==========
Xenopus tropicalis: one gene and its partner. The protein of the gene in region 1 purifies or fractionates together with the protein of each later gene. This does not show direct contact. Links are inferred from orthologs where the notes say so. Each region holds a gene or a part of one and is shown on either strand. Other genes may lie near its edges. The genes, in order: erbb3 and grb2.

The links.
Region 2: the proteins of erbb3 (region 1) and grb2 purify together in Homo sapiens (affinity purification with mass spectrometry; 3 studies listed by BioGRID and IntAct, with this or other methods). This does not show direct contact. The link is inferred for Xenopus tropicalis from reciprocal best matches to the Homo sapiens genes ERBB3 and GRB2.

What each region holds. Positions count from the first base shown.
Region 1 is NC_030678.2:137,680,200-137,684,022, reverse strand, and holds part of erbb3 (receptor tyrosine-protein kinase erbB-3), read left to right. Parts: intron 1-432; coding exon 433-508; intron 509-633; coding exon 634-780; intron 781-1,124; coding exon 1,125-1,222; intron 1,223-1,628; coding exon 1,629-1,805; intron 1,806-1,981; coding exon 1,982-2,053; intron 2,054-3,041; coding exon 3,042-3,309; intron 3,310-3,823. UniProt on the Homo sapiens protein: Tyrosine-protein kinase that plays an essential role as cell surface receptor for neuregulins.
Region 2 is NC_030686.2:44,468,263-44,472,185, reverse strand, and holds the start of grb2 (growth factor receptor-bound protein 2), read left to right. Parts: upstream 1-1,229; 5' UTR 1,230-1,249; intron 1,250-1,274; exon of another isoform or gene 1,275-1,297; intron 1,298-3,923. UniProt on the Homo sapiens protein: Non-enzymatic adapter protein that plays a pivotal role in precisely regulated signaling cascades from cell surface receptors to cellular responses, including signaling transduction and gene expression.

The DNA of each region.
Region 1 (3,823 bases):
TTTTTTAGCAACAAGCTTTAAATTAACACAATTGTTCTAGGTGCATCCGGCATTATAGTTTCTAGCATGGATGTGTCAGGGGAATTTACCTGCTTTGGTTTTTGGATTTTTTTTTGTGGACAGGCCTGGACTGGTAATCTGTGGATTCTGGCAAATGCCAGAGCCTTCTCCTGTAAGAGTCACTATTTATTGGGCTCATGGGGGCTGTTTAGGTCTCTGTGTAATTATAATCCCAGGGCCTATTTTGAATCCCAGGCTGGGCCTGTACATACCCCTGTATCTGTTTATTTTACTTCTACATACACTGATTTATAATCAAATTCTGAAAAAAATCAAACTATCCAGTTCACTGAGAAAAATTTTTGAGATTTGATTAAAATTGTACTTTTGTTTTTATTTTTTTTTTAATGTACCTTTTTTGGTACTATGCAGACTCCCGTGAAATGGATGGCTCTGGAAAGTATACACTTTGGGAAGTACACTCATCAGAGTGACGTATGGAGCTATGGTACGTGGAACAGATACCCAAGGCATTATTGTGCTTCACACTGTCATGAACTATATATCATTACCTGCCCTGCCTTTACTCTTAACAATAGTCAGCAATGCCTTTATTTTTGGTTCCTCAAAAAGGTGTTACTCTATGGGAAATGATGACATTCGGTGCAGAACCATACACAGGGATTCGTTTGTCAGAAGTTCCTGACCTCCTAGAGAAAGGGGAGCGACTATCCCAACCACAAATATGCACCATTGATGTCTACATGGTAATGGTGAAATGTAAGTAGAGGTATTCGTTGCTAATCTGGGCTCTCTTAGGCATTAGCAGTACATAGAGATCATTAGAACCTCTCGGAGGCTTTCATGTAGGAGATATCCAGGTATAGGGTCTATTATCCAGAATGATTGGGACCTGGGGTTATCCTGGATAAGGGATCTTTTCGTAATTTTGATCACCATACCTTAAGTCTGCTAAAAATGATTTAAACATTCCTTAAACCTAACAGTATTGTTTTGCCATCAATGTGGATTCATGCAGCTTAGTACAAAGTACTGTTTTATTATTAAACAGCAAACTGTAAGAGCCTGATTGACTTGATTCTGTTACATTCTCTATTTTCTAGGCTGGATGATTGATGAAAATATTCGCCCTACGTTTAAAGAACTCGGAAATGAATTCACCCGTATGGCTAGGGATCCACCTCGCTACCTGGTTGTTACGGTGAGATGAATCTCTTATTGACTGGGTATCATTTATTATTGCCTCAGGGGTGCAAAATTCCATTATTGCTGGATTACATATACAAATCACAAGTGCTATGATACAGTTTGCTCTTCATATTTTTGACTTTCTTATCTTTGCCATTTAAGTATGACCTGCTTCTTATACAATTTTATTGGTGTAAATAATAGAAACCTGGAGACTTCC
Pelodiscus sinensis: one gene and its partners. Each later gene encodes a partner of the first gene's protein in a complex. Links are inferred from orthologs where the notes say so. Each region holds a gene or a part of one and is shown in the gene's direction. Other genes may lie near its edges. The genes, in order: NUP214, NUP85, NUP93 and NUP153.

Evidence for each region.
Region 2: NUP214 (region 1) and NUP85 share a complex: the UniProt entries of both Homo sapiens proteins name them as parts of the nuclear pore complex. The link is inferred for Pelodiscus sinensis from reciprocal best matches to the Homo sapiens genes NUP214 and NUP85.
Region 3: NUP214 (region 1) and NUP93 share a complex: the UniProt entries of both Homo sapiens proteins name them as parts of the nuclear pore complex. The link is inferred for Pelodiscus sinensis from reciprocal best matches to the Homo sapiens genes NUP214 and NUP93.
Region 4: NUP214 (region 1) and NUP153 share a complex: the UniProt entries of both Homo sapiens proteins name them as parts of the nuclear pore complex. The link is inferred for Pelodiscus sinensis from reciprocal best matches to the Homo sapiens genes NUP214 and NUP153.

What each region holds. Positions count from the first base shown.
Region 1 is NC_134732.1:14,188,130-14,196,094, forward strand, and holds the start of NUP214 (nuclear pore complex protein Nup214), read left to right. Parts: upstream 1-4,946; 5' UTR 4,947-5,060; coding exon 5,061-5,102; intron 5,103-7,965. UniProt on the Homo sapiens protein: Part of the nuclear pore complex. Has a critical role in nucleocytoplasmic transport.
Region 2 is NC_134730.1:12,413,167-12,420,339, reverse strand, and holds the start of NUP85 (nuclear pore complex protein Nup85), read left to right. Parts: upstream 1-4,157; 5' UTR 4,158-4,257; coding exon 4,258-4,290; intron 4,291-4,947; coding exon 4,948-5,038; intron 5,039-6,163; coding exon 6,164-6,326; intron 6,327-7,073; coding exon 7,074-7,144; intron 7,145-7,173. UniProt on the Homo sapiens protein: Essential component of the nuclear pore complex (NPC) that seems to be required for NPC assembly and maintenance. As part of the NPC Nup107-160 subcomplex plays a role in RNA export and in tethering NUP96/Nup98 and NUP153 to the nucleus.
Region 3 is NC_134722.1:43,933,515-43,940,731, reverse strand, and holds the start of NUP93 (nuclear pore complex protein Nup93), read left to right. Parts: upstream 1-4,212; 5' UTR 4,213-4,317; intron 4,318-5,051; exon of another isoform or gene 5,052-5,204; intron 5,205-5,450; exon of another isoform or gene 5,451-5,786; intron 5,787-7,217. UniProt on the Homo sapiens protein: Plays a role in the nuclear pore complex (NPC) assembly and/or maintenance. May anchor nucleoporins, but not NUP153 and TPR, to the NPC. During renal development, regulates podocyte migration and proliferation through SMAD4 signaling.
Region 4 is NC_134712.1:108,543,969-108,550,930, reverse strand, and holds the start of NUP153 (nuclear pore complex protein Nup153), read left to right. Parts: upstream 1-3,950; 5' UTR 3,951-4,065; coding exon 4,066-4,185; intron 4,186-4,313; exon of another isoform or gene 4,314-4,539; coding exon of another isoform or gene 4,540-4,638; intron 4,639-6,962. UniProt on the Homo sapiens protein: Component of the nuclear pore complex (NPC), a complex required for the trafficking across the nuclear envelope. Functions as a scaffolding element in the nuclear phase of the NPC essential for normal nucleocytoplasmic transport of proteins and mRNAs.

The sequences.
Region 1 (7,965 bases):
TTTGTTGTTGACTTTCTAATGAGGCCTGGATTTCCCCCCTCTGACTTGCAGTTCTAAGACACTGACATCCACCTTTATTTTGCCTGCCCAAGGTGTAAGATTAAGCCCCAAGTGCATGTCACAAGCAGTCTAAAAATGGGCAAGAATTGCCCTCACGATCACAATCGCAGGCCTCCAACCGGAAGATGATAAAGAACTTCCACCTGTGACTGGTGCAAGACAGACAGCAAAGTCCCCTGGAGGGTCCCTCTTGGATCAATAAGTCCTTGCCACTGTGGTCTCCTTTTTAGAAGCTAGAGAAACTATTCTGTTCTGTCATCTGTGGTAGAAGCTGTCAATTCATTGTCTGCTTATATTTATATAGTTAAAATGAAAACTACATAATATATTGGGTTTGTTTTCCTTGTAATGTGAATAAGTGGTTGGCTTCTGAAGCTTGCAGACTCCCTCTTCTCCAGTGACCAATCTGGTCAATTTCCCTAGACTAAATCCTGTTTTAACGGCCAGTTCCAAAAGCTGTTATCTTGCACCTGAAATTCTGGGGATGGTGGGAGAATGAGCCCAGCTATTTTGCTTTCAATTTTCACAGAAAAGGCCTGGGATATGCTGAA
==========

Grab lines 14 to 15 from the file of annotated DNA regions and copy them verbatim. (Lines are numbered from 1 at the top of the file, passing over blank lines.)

Region 4: NUP214 (region 1) and NUP153 share a complex: the UniProt entries of both Homo sapiens proteins name them as parts of the nuclear pore complex. The link is inferred for Pelodiscus sinensis from reciprocal best matches to the Homo sapiens genes NUP214 and NUP153.

What each region holds. Positions count from the first base shown.